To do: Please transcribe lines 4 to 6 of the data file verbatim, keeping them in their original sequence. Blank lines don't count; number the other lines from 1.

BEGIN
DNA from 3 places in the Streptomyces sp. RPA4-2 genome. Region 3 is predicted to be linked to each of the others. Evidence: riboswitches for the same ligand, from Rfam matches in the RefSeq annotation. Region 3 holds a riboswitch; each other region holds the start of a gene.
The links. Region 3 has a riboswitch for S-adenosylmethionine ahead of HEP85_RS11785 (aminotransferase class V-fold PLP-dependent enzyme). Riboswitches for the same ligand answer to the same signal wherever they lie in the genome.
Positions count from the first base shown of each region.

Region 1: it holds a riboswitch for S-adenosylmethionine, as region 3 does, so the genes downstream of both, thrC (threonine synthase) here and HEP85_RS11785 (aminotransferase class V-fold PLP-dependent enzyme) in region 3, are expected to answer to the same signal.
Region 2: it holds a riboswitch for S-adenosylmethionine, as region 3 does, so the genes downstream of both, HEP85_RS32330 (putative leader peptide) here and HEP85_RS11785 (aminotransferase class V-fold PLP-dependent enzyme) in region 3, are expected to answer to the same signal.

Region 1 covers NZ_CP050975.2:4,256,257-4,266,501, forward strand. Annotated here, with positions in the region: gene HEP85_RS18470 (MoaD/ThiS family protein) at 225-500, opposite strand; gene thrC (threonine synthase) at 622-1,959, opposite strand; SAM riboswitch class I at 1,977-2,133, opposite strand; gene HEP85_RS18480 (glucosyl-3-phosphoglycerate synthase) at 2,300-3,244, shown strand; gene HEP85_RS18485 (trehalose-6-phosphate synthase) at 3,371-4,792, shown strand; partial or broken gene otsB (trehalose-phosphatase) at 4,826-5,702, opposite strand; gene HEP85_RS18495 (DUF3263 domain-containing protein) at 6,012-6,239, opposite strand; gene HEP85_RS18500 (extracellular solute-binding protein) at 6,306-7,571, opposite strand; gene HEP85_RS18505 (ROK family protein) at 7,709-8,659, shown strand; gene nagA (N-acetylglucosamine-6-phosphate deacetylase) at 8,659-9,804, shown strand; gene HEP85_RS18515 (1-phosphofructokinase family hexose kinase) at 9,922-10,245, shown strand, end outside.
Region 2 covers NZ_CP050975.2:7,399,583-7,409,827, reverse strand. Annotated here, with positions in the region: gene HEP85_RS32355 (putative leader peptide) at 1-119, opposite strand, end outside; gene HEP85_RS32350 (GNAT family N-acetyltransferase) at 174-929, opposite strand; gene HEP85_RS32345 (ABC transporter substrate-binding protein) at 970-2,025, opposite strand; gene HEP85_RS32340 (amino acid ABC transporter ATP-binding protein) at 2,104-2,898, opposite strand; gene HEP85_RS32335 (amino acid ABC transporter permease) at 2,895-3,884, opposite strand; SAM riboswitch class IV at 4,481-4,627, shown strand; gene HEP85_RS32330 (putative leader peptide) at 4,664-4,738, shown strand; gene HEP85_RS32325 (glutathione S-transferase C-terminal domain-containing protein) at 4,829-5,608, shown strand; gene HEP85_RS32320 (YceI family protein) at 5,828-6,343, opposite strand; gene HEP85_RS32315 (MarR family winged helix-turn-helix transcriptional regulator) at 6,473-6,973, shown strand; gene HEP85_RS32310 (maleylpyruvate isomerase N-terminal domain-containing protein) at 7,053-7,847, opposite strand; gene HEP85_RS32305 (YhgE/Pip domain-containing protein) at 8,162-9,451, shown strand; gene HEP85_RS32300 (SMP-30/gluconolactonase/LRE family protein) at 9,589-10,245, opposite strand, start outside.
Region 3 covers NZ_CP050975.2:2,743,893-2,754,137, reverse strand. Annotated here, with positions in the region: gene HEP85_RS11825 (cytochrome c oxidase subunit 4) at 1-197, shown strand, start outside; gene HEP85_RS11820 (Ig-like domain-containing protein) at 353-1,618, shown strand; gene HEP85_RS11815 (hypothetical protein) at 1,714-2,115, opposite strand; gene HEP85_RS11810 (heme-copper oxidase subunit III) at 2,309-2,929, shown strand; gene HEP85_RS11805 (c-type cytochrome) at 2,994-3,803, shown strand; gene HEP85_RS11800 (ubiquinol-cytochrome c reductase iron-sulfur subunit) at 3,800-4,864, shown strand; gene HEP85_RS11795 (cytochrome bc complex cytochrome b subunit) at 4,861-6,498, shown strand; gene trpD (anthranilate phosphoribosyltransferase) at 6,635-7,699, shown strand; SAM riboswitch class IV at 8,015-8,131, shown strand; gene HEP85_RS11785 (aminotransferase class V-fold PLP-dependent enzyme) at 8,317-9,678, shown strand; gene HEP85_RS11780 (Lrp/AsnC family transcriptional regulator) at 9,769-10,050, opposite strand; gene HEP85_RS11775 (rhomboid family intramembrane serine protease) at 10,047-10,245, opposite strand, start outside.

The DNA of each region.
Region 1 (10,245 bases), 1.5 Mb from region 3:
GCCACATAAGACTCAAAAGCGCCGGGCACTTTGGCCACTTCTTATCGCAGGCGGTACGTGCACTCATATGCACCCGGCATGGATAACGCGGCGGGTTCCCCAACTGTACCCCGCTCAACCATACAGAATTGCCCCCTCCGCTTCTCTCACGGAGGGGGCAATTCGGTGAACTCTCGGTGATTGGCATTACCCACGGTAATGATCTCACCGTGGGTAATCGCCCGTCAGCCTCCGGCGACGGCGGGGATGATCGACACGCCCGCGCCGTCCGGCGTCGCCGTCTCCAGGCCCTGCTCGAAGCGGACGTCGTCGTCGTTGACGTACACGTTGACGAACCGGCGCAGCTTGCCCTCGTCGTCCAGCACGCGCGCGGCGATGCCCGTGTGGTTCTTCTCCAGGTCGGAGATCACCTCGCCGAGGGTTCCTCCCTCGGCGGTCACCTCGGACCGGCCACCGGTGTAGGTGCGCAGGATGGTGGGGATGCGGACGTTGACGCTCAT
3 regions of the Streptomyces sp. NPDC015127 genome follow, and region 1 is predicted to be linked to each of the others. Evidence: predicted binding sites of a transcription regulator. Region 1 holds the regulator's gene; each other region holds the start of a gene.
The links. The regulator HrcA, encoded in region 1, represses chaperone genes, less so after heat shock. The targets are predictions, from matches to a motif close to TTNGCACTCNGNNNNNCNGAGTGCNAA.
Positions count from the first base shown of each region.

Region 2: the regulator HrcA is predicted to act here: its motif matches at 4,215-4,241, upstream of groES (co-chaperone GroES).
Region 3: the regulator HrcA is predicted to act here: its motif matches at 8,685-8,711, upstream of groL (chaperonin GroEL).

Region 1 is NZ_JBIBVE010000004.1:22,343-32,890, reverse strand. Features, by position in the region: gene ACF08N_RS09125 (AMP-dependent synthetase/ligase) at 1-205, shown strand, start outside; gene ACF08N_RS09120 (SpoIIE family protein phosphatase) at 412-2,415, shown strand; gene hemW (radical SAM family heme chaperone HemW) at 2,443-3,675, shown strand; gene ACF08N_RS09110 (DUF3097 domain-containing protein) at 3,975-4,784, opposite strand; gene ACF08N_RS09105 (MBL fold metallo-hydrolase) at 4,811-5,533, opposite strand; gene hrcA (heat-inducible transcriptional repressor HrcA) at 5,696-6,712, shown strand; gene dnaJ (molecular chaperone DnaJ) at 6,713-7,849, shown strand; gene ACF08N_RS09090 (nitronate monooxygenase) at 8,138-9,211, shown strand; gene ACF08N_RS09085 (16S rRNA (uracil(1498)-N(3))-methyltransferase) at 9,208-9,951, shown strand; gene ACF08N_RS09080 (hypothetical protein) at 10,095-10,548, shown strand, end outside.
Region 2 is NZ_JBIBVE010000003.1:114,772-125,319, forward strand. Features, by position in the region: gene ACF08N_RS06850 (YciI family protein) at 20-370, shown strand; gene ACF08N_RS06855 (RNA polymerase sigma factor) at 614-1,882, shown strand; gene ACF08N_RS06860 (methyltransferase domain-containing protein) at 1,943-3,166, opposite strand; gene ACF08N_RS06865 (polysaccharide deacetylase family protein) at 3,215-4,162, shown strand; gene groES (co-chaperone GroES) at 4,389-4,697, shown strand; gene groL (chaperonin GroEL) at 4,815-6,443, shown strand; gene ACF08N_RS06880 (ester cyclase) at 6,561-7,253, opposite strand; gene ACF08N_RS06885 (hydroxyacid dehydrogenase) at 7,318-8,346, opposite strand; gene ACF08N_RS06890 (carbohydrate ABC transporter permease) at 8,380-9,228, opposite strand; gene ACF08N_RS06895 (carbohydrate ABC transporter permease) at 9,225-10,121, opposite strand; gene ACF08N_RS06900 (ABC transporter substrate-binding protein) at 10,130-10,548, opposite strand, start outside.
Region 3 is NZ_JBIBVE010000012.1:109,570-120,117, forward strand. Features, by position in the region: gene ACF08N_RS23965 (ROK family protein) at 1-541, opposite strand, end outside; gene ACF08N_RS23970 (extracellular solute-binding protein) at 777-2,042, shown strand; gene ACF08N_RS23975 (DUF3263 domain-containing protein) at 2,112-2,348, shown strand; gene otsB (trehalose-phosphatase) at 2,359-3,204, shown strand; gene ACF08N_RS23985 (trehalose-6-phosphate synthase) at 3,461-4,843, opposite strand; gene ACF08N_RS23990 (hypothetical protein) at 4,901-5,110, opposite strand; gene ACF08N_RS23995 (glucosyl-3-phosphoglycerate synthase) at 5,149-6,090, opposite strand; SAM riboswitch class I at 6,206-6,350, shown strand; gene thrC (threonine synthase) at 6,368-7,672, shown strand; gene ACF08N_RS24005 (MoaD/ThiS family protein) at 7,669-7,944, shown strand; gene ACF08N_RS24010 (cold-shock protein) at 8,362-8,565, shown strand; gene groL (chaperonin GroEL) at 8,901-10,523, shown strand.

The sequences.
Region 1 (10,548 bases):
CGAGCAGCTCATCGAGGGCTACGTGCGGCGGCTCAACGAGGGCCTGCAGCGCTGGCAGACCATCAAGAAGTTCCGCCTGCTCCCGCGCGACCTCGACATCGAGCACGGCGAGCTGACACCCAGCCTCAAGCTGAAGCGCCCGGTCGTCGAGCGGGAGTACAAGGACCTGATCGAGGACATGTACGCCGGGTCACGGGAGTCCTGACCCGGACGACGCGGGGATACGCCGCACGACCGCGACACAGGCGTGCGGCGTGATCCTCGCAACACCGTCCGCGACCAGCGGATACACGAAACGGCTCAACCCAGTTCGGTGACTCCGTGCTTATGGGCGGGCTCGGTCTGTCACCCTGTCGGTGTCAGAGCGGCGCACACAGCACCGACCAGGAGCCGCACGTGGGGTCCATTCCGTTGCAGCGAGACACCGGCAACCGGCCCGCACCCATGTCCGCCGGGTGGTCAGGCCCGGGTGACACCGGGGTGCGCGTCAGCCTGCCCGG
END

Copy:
Region 1: it holds a riboswitch for S-adenosylmethionine, as region 3 does, so the genes downstream of both, thrC (threonine synthase) here and HEP85_RS11785 (aminotransferase class V-fold PLP-dependent enzyme) in region 3, are expected to answer to the same signal.
Region 2: it holds a riboswitch for S-adenosylmethionine, as region 3 does, so the genes downstream of both, HEP85_RS32330 (putative leader peptide) here and HEP85_RS11785 (aminotransferase class V-fold PLP-dependent enzyme) in region 3, are expected to answer to the same signal.

Region 1 covers NZ_CP050975.2:4,256,257-4,266,501, forward strand. Annotated here, with positions in the region: gene HEP85_RS18470 (MoaD/ThiS family protein) at 225-500, opposite strand; gene thrC (threonine synthase) at 622-1,959, opposite strand; SAM riboswitch class I at 1,977-2,133, opposite strand; gene HEP85_RS18480 (glucosyl-3-phosphoglycerate synthase) at 2,300-3,244, shown strand; gene HEP85_RS18485 (trehalose-6-phosphate synthase) at 3,371-4,792, shown strand; partial or broken gene otsB (trehalose-phosphatase) at 4,826-5,702, opposite strand; gene HEP85_RS18495 (DUF3263 domain-containing protein) at 6,012-6,239, opposite strand; gene HEP85_RS18500 (extracellular solute-binding protein) at 6,306-7,571, opposite strand; gene HEP85_RS18505 (ROK family protein) at 7,709-8,659, shown strand; gene nagA (N-acetylglucosamine-6-phosphate deacetylase) at 8,659-9,804, shown strand; gene HEP85_RS18515 (1-phosphofructokinase family hexose kinase) at 9,922-10,245, shown strand, end outside.